A Suicide for Winter
The Tiger Lillies
August 4 2008
North Melbourne Town Hall
If I have bar for measuring great cabaret, it’s The Tiger Lillies. If I have a bar for measuring great comedy, it’s The Tiger Lillies. The inspired punk cabaret of A Suicide for Winter continues to defy genre, as it draws new comers into the (alleged) Tiger Lillies cult.
Melbourne joyously revels in regular visits from the UK based trio. (Songwriter, singer, accordion player and piano player Martyn Jacques, bass/musical saw player Adrian Stout and percussionist extraordinaire Adrian Huge.) Many cabaret artists claim their dark, ironic and so naughty influence, but none dare copy as this trio balance on the summit of originality.
A Suicide for Winter mixes old favourites with a new selection of Deadly Sins (anyone currently in Edinburgh can see all seven sins in their new show). No hamsters, sheep or giraffes with sky-high vaginas were defiled in this display of harmonious musings, but the wonderful Huge took a poo joke to a level that would make a poo-obsessed toddler blush, and, I am surprised, that this is the first time I’ve seen Jacques play the piano with a rubbery sex toy.
White faced, be-suited, ponytailed and a little bit pudgy Jacques doesn’t try to be a lead singer. The glorious melancholy of his music seeps into your soul and gently squeezes your heart until it bleeds. His castrati-style vocals channel the distorted libidos of every true castrato, as he reveals a world of sordid violence and desperation that would break the most calloused heart – but you’re far too busy laughing to care.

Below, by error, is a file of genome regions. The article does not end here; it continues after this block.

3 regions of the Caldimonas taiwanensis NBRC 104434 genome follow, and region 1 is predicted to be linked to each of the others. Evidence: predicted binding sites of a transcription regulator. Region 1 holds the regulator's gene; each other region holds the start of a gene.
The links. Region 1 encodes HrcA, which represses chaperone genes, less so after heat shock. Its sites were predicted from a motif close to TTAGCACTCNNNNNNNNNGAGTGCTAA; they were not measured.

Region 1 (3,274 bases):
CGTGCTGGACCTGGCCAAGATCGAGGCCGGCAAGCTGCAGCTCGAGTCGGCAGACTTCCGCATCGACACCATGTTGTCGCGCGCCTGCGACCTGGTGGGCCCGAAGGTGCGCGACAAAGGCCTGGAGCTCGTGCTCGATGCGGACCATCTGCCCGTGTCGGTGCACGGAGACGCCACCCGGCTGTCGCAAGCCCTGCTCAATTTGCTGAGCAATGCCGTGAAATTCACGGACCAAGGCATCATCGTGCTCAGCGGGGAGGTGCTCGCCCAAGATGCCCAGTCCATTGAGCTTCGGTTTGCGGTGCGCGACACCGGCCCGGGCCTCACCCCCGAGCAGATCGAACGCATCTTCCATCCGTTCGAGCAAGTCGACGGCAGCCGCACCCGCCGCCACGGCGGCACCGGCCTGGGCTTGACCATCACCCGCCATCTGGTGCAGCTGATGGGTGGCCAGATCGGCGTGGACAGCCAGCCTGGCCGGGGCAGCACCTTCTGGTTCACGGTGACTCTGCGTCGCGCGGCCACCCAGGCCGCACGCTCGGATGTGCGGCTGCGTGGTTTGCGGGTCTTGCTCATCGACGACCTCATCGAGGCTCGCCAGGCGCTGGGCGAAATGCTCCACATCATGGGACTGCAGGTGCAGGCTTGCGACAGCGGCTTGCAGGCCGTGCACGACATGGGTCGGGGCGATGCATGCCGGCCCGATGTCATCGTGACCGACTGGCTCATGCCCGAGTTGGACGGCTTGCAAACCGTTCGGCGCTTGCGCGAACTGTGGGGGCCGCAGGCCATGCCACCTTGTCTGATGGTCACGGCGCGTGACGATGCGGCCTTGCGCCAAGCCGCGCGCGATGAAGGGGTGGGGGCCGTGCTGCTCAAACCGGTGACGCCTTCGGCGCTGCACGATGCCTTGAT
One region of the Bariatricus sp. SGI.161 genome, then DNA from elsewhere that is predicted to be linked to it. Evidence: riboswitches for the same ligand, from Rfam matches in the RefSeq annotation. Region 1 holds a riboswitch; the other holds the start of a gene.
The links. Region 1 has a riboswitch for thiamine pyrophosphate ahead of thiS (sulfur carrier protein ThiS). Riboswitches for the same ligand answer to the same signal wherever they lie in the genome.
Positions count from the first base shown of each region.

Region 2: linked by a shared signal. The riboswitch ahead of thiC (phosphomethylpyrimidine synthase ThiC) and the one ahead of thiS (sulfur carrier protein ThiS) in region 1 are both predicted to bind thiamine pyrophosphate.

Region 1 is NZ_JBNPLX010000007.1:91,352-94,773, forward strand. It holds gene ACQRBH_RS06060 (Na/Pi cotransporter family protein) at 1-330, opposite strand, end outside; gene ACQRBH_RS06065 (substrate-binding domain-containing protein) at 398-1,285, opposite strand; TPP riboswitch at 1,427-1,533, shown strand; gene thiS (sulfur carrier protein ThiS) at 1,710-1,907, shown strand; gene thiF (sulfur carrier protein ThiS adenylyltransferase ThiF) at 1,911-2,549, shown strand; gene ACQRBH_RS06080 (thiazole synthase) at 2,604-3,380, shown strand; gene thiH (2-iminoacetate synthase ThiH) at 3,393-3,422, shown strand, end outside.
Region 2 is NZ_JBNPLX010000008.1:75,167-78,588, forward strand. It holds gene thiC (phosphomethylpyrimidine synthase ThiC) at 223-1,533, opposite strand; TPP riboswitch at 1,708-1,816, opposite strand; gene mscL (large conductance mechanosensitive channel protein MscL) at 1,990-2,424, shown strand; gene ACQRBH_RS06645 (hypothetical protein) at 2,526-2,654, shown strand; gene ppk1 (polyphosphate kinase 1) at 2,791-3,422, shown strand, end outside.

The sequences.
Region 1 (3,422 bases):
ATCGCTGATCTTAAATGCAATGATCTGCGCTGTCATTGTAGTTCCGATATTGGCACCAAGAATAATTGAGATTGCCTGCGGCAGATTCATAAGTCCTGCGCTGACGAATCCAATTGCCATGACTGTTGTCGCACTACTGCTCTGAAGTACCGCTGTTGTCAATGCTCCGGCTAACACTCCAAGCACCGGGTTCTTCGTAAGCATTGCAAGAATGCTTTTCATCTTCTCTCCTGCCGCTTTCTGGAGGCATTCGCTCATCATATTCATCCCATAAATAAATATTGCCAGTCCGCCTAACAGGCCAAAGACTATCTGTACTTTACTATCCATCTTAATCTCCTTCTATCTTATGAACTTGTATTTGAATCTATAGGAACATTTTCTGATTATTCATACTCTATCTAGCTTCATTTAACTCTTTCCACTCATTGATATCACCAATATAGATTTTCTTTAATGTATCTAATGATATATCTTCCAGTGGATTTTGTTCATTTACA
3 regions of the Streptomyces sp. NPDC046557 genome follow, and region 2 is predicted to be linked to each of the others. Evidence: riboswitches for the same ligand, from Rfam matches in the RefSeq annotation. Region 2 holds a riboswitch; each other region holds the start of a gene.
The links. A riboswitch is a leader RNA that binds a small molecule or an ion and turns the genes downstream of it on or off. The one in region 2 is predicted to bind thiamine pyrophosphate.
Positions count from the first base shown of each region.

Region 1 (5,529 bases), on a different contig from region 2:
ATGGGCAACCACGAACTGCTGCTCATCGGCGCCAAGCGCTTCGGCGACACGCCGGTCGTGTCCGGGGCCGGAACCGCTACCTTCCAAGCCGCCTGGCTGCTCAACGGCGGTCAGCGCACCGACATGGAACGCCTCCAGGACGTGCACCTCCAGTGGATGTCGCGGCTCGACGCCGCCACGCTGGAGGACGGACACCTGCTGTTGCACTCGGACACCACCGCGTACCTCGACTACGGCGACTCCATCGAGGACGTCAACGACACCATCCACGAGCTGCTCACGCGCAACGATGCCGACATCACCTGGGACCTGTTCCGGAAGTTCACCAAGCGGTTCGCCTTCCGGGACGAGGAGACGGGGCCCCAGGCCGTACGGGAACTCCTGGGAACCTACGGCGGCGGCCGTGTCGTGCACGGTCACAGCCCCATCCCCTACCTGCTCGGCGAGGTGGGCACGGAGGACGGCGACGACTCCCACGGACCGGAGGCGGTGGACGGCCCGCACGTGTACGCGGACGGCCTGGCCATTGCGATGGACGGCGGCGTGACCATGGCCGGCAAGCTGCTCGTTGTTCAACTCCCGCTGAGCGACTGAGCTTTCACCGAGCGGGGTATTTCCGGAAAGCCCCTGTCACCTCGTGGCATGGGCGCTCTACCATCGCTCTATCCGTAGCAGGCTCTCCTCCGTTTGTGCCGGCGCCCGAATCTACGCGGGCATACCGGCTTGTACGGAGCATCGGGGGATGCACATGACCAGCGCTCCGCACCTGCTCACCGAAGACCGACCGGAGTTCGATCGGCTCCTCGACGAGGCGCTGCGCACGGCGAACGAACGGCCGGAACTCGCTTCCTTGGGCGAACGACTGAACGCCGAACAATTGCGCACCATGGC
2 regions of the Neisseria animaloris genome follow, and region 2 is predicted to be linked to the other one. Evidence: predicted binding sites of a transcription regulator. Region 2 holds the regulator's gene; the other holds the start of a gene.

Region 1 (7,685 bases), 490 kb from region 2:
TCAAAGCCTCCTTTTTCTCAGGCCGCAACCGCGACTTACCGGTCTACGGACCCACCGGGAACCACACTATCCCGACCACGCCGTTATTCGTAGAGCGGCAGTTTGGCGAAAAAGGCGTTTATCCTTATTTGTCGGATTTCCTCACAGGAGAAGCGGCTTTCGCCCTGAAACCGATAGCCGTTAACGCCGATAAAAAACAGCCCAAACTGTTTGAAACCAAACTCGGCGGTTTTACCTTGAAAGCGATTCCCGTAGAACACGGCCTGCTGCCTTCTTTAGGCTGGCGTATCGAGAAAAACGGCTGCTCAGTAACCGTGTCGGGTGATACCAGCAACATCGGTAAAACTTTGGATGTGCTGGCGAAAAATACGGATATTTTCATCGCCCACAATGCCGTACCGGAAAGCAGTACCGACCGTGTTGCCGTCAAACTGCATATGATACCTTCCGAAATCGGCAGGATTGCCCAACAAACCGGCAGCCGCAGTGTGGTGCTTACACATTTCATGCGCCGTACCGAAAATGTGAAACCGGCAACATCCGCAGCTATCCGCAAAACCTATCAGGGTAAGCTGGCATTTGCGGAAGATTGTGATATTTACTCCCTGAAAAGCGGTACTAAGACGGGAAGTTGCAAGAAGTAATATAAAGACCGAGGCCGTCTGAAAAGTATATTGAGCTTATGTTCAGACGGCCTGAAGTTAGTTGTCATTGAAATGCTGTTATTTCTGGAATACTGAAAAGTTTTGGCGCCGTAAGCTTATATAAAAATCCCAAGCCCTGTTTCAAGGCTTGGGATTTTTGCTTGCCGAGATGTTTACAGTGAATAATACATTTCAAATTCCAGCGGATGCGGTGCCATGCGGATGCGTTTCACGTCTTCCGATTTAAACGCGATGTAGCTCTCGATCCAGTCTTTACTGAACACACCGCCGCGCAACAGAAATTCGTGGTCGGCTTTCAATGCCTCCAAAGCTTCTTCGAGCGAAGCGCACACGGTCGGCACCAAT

Perhaps if Brecht had written a Carry On script (Carry on One-Legged Transsexual Crack Whore) and Ken Loach was asked to direct, it may come close to the images that flow from Jacques’s mind – but it would still feel like The Sound of Music in comparison.
If the content of A Suicide for Winter weren’t so extreme, it would just be smutty and dull. As the world is united in its worship of young, lycra-clad people with no body fat and IQs the size of a competing rhythmic gymnasts waist (listen to them being interviewed), it’s a comfort to have ‘the best freak show in town’ acting as a much needed counter balance.
PS. If I ever have a funeral, please play ‘Getting old’ by The Tiger Lillies, even if it does result in some walkouts.
Photo by Andrew Attkinson
This review appeared on AussieTheatre.com.
Winner - What I Liked in 2008.